Carter sees Evel Knievel as his biggest rival. In order to differentiate himself from Knievel, he jumps cars rather than motorbikes. But cars don’t fly—or land—the way bikes do. In order to best Knievel’s 1975 jump, when he cleared fourteen Greyhound buses successfully, Carter dreams of launching a jet car for a mile.
Over an active shipping lane.
With no real landing pad.
You did read the part about it being a mile, right?
Clearly this idea was madness, but it was madness at a time when people believed daredevils were capable of anything. At least, capable of trying anything. Carter’s laissez-faire approach to safety, as demonstrated by bare-armed rocket-car testing, was only appropriate for someone who’d attempt the most insane car stunt ever conceived. If he didn’t make it, he’d at least be going out in a blaze of glory. ABC’s Wide World of Sports gave Carter $250,000 to go ahead with the jump, aiming to broadcast it in September of 1976.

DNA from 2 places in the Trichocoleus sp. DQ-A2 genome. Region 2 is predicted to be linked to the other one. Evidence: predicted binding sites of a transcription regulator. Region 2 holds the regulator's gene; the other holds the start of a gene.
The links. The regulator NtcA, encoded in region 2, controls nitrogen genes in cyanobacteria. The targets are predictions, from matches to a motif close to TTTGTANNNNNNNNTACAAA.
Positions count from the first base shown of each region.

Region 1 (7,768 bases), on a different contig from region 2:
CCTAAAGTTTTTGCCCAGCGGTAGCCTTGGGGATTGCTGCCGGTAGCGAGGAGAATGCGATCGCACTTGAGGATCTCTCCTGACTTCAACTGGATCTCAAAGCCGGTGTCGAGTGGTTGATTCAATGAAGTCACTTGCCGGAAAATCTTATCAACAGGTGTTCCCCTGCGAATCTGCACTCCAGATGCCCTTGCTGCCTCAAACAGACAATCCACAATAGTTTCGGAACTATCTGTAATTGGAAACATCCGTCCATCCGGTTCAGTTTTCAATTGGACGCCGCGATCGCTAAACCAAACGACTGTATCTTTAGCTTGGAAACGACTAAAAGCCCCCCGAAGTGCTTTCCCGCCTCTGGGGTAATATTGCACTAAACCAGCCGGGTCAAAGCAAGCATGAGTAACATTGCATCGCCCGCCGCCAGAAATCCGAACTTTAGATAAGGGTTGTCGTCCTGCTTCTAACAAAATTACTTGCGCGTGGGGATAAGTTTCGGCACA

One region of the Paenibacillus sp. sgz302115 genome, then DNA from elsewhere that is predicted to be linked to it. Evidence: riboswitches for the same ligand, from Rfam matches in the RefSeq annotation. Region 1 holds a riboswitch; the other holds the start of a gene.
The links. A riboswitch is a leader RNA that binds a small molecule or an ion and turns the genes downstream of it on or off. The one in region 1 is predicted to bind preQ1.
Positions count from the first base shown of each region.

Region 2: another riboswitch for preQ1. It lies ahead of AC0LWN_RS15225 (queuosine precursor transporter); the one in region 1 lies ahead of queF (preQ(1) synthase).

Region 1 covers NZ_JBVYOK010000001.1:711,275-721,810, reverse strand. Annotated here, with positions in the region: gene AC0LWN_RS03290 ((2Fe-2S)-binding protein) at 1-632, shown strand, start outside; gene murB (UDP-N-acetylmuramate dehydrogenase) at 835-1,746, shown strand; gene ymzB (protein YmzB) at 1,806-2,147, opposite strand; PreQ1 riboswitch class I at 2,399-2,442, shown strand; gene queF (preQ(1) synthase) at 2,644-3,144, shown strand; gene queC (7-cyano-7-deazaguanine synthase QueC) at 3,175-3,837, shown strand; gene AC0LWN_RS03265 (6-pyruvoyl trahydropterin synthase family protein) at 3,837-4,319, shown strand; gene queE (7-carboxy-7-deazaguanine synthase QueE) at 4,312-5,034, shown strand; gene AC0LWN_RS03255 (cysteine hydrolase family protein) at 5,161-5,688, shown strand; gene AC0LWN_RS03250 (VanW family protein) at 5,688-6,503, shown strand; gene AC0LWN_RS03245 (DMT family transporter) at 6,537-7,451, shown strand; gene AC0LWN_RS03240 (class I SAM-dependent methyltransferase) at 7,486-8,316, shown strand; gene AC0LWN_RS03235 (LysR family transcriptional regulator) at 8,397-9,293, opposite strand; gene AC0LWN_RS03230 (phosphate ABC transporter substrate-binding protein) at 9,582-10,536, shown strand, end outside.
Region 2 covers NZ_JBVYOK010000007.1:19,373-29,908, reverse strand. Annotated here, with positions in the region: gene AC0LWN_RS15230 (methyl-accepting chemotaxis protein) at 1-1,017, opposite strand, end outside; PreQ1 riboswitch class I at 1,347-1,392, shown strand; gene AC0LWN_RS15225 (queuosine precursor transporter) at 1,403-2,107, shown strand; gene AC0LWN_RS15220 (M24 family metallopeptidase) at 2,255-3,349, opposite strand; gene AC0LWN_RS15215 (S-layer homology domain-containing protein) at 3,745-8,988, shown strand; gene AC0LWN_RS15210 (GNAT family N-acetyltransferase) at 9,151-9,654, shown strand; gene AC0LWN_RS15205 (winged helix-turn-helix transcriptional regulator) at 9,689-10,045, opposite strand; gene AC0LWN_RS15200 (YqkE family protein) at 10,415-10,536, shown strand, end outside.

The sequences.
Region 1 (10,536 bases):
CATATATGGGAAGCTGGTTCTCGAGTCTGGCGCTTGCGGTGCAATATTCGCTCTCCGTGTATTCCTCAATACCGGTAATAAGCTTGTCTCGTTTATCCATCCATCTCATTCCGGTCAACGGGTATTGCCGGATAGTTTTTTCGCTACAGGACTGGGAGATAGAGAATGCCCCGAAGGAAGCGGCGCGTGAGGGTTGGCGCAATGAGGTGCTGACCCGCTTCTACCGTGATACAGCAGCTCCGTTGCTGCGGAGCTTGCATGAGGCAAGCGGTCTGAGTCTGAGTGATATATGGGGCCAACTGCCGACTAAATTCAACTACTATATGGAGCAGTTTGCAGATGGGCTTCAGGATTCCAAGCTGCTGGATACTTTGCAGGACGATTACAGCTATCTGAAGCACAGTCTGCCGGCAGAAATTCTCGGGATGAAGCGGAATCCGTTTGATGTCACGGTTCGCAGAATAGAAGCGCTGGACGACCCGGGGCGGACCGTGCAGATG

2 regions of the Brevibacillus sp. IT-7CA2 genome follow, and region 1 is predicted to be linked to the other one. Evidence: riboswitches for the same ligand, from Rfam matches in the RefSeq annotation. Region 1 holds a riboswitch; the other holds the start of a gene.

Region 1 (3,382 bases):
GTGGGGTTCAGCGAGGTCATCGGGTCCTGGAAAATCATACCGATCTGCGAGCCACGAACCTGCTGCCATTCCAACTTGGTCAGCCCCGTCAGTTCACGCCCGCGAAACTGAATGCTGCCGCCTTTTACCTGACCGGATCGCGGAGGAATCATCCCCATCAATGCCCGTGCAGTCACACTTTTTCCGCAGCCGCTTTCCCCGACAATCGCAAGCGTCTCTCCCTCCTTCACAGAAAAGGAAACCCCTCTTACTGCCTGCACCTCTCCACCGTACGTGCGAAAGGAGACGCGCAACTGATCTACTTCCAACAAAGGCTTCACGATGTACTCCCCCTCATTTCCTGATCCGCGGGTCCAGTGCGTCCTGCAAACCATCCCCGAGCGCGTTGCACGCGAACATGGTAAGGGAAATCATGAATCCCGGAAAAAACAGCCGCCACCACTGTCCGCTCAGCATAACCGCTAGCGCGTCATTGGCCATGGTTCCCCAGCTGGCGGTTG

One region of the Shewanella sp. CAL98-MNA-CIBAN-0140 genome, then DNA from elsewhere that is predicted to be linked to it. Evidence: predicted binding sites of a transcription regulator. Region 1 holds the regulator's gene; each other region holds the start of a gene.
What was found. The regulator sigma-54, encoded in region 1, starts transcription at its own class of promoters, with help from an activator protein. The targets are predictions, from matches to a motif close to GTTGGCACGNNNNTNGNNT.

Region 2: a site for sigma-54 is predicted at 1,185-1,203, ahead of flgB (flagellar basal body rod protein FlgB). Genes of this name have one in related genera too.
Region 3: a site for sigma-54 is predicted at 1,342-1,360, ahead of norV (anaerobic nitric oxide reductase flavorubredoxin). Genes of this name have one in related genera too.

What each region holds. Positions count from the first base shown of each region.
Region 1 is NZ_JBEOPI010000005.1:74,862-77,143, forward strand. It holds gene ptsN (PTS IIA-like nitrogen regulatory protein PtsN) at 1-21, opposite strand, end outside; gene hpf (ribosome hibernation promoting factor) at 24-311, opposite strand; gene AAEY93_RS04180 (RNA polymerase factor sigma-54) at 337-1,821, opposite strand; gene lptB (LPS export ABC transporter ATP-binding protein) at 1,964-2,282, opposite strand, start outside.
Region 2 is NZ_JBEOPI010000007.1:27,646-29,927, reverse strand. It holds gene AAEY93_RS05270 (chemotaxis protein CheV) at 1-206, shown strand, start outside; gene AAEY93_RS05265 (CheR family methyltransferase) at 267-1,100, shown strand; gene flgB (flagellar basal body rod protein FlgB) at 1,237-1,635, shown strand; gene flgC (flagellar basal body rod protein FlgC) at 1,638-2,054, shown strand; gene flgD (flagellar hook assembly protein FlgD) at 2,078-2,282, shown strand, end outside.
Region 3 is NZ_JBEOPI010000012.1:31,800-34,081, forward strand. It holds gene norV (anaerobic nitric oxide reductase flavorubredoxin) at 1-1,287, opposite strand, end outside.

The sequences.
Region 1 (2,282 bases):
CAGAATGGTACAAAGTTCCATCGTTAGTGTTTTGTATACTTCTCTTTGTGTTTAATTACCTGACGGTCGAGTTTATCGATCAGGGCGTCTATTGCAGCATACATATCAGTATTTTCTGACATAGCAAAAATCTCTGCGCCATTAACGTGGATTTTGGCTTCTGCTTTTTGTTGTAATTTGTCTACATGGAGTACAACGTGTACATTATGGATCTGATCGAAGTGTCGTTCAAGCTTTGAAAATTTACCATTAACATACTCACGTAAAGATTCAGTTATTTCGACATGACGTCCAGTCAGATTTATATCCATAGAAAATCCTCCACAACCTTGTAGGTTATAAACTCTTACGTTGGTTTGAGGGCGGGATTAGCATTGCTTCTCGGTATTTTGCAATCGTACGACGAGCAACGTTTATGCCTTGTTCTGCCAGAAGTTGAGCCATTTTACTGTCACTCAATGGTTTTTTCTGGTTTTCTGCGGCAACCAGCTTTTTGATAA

The rocket car was built by Dick Keller, the real-deal engineer behind the Blue Flame. That particular car went 633.407 mph at the Bonneville Salt Flats in 1970. For Carter, Keller built a chassis around two rocket engines that combined for a total of 11,000 pounds of thrust, only slightly less than Blue Flame’s 13,000–15,000 pounds. The fiberglass body of a Lincoln Continental was draped atop it, complete with stubby winglets to control the car in flight.
Rather than a bright and burning flame, the jump turned out to be a damp squib. After Knievel publicly pointed out how stupidly dangerous the stunt was, noting the hurried preparations and lack of safety, ABC pulled the plug. The ramp wasn’t ready in time, and there were problems with the car.
Carter kept touring and doing smaller jumps, but the years dragged on. Sponsorship for his big jump was hard to scrape together. There also seemed to be a growing reluctance on Carter’s part to actually make the jump. He delayed again and again. The closest he got was in the fall of 1979: He was within five seconds of making the jump, when the car suffered a mechanical failure.